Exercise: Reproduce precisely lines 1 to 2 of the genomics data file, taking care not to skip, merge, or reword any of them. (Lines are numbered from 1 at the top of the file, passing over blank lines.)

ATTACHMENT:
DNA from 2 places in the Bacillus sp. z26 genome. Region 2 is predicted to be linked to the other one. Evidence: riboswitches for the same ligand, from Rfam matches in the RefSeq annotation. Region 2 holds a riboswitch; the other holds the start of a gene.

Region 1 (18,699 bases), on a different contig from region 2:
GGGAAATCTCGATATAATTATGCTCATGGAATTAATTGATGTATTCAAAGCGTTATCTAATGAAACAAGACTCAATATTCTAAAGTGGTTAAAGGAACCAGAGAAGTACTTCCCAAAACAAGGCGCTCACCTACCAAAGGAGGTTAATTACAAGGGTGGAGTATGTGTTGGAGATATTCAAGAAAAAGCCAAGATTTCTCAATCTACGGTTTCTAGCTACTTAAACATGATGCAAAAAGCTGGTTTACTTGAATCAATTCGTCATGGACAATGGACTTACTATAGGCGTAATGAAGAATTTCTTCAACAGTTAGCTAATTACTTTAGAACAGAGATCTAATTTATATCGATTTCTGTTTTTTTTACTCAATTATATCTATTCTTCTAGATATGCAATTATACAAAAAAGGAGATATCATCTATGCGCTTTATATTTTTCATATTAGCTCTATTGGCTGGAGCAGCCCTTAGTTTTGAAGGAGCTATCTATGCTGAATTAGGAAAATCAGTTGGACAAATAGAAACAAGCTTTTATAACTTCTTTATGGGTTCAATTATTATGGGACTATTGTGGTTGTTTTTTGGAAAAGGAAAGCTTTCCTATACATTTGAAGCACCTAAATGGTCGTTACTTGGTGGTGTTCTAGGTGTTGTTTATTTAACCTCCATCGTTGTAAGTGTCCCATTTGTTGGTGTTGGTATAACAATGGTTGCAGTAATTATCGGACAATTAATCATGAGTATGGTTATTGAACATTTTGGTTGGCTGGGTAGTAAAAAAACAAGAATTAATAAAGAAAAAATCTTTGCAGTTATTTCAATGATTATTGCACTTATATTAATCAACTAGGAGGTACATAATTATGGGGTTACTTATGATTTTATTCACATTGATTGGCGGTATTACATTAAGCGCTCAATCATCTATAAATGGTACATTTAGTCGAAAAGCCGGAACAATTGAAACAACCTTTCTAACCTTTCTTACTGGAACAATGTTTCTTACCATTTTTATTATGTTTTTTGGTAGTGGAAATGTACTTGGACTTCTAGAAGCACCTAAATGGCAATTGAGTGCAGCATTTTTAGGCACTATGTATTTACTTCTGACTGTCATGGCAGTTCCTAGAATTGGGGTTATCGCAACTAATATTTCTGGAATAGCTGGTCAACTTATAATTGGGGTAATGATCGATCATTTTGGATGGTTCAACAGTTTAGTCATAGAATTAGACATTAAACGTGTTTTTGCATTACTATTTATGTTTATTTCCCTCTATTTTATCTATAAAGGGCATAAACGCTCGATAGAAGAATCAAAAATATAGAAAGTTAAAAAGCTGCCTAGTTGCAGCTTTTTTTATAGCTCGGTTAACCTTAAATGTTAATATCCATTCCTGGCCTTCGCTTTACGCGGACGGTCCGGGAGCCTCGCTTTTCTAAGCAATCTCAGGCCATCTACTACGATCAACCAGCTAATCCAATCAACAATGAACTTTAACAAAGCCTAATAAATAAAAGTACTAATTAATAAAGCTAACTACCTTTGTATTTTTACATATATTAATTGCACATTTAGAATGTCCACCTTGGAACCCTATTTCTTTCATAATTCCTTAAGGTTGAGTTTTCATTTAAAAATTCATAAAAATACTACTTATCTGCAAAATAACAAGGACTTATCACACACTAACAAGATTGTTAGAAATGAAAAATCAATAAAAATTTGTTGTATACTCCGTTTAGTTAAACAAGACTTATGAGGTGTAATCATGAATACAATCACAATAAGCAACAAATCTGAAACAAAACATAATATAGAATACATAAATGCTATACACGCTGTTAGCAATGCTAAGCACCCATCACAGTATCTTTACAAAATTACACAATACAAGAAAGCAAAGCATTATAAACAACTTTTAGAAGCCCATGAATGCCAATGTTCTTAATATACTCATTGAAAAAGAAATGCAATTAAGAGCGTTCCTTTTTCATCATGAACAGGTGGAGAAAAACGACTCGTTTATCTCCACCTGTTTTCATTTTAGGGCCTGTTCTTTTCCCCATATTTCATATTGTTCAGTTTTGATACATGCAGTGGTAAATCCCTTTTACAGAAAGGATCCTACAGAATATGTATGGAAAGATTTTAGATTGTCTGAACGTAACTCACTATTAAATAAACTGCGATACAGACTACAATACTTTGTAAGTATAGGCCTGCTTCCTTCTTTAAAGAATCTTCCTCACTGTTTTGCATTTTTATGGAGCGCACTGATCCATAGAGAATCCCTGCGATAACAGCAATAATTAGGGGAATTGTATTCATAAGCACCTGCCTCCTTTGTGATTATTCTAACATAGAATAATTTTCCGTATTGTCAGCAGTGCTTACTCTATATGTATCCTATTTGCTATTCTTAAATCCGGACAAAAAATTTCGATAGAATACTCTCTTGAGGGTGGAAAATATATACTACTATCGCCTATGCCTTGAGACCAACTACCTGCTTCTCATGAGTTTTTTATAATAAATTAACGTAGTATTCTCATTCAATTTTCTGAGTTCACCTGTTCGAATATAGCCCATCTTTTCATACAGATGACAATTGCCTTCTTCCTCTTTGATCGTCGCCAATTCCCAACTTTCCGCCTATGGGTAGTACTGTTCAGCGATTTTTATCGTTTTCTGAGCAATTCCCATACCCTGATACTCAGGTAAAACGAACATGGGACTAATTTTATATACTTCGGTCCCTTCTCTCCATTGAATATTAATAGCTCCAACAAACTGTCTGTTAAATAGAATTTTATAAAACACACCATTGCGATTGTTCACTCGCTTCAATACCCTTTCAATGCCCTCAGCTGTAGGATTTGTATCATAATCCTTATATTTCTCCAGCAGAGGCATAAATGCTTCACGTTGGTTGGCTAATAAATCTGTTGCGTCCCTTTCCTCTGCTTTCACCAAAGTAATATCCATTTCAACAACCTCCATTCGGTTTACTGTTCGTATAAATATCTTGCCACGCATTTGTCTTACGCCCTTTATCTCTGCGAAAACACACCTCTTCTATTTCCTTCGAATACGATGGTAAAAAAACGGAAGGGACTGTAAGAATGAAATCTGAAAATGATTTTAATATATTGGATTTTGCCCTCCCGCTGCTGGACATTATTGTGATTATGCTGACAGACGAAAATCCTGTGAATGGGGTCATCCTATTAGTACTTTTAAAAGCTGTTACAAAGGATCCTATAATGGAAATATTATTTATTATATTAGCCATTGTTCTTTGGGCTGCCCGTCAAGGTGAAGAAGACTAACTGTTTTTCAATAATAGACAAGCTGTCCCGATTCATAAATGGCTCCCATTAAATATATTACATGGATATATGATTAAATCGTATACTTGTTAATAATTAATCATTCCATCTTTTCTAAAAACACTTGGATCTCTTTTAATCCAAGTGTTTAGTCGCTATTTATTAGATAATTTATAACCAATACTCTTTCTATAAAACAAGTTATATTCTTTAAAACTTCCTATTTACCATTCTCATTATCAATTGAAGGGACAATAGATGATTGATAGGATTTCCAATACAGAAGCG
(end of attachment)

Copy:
DNA from 2 places in the Bacillus sp. z26 genome. Region 2 is predicted to be linked to the other one. Evidence: riboswitches for the same ligand, from Rfam matches in the RefSeq annotation. Region 2 holds a riboswitch; the other holds the start of a gene.

Region 1 (18,699 bases), on a different contig from region 2: